The effiicient tourist information office in Federation Square offers tours of just about any place anyone would want to see and learn more about. On the tour of Victoria Market we not only saw some of the most beautiful food I could imagine, we got to taste it as well. We sampled enough we were able to skip lunch.
Our bus trip down the Great Ocean Road yielded spectacular coastal views but involved too much driving for one day. It would have been better divided into a two-day trip.
Flying internally with Quantas was always a pleasure, with a far more relaxed feel in the Australian airports than we find in the United States. Our flight to Perth, on Australia's west coast, was over five hours long, but very pleasant.
The region actually includes two cities, Perth and Freemantle. I fell in love with the area's casual feel and beautiful beaches. We stayed in a time share I had traded ours for in the Swan River Valley, north of the urban areas. Kangaroos entertained us daily as we ate our breakfasts, romping on the golf course outside the glass doors to our condo.
The area's highlight was an excursion by local ferry to Rottnest Island (aka Rotto) where we rented bikes and rode around the approximately 11 by 5 kilometer island. Another transportation option, since visitors aren't allowed to bring cars, is to take the bus which circumnavigates the island, stopping at all of the beaches. (One is pictured above.)
We also visited the famous wine growing region near the town of Margaret River, about 150 miles south of Perth. It is lovely and tranquil, known for producing many of the country's premium wines. There were some pretty nice beaches in that area too, like the one above.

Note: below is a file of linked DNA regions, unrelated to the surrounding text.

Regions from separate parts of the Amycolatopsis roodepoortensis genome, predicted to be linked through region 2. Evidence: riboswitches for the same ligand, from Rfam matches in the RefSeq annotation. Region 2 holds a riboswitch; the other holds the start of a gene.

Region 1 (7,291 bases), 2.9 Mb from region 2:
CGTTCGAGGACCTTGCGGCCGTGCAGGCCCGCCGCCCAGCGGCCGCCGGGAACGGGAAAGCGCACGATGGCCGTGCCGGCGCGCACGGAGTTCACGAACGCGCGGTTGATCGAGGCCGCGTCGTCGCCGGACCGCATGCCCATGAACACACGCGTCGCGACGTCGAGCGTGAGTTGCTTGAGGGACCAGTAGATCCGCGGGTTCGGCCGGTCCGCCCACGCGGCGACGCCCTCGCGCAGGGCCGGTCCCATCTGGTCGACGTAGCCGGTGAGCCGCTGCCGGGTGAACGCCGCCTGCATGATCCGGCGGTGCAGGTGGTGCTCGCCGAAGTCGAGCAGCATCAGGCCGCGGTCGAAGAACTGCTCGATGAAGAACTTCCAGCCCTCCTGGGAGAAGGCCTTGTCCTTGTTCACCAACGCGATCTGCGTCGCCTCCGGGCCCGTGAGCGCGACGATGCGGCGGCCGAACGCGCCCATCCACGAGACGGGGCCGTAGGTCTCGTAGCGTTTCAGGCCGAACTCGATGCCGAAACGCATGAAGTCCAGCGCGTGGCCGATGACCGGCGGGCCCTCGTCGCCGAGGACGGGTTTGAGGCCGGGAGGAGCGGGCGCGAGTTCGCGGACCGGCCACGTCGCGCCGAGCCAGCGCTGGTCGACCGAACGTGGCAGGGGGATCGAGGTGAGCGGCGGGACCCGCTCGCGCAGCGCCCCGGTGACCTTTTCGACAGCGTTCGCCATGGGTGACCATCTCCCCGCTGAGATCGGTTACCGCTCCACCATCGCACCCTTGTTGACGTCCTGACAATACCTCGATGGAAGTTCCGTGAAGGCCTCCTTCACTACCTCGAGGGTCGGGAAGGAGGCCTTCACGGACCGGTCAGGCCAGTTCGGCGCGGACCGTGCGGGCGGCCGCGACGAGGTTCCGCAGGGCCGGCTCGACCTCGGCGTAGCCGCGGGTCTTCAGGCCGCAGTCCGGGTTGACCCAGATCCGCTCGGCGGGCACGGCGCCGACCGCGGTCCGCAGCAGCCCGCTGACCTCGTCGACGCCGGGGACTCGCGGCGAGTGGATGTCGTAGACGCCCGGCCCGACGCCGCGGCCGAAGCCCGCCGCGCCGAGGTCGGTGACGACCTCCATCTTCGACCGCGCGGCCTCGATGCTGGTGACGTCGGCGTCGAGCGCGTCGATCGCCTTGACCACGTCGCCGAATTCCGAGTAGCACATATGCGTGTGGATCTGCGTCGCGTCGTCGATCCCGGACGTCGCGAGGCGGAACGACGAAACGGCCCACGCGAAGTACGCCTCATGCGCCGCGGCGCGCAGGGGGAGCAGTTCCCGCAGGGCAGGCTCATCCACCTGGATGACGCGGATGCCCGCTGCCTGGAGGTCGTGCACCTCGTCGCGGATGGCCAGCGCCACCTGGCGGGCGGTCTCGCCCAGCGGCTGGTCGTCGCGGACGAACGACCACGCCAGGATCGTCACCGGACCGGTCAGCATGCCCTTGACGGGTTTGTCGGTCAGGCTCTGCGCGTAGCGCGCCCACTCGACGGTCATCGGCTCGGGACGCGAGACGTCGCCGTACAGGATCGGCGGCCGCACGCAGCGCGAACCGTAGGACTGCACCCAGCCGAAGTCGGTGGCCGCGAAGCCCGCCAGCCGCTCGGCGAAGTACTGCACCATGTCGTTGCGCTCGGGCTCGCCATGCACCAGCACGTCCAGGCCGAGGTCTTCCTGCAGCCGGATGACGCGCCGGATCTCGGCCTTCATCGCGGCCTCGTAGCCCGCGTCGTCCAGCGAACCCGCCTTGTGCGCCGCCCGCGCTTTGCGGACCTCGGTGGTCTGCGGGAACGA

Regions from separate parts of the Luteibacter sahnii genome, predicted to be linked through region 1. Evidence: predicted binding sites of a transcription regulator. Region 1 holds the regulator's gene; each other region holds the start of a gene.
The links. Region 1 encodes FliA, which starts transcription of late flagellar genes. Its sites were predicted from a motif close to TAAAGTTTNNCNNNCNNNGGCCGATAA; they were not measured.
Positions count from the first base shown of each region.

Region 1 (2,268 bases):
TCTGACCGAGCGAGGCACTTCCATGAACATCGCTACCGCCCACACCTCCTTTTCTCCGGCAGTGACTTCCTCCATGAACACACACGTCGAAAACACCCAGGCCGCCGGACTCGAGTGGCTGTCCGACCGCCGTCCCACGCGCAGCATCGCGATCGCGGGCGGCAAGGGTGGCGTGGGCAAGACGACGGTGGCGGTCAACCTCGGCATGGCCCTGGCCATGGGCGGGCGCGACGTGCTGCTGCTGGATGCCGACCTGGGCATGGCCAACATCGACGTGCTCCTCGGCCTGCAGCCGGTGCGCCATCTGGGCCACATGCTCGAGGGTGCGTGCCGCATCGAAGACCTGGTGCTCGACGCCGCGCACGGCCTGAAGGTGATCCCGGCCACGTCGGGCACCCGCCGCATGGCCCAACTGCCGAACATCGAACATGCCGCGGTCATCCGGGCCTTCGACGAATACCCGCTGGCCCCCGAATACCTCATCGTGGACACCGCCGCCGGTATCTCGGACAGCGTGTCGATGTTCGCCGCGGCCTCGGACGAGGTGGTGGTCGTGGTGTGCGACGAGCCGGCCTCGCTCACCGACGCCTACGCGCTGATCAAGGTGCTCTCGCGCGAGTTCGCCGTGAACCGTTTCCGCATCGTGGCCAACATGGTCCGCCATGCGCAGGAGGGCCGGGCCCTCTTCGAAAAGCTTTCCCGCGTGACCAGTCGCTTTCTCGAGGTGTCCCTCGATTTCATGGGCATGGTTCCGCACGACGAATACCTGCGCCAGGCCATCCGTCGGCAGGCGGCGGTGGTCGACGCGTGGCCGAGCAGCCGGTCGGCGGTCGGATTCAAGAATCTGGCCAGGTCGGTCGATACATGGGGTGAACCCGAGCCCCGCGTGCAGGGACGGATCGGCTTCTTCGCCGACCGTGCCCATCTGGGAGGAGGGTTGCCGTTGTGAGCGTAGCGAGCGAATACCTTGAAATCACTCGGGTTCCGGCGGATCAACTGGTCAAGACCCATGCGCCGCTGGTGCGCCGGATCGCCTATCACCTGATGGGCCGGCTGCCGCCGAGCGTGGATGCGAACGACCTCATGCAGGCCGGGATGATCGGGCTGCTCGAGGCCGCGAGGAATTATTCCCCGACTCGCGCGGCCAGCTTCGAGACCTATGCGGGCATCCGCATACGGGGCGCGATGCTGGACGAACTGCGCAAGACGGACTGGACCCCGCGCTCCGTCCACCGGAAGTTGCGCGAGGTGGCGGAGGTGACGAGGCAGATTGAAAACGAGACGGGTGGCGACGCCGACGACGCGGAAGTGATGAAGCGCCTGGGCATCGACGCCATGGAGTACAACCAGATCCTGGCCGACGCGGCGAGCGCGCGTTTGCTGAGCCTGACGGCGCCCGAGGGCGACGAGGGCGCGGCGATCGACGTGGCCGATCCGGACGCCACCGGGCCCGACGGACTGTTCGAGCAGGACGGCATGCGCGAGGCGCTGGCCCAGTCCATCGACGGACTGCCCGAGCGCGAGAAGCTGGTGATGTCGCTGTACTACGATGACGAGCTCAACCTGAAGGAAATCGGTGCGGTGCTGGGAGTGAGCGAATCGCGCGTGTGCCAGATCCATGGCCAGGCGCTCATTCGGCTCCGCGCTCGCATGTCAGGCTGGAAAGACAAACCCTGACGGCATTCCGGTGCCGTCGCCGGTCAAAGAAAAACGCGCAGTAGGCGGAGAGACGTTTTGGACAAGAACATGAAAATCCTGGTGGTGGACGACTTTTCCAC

Our next flight took us to Uluru, formerly known as Ayres Rock. I had wanted to visit this mythical region for years, so for me this was a dream come true. It is a sandstone rock formation that stands 1,142 feet high and changes colors in various lighting conditions. According to tradition, the best way to see it is at dawn, when there are a whole lot of other folks there. It's also the coolest time of the day, and the heat in the region is legendary.
Uluru is in Uluru-Kata Tjuta National Park along with another impressive rock formation, Kata Tjuta (aka The Olgas) about 16 miles from Uluru. I found these rocks to be a pleasant surprise, since most of what we read about the region focuses on Uluru, often used as the symbol of Australia. Both sites are very important to the culture of the local Aboriginal people.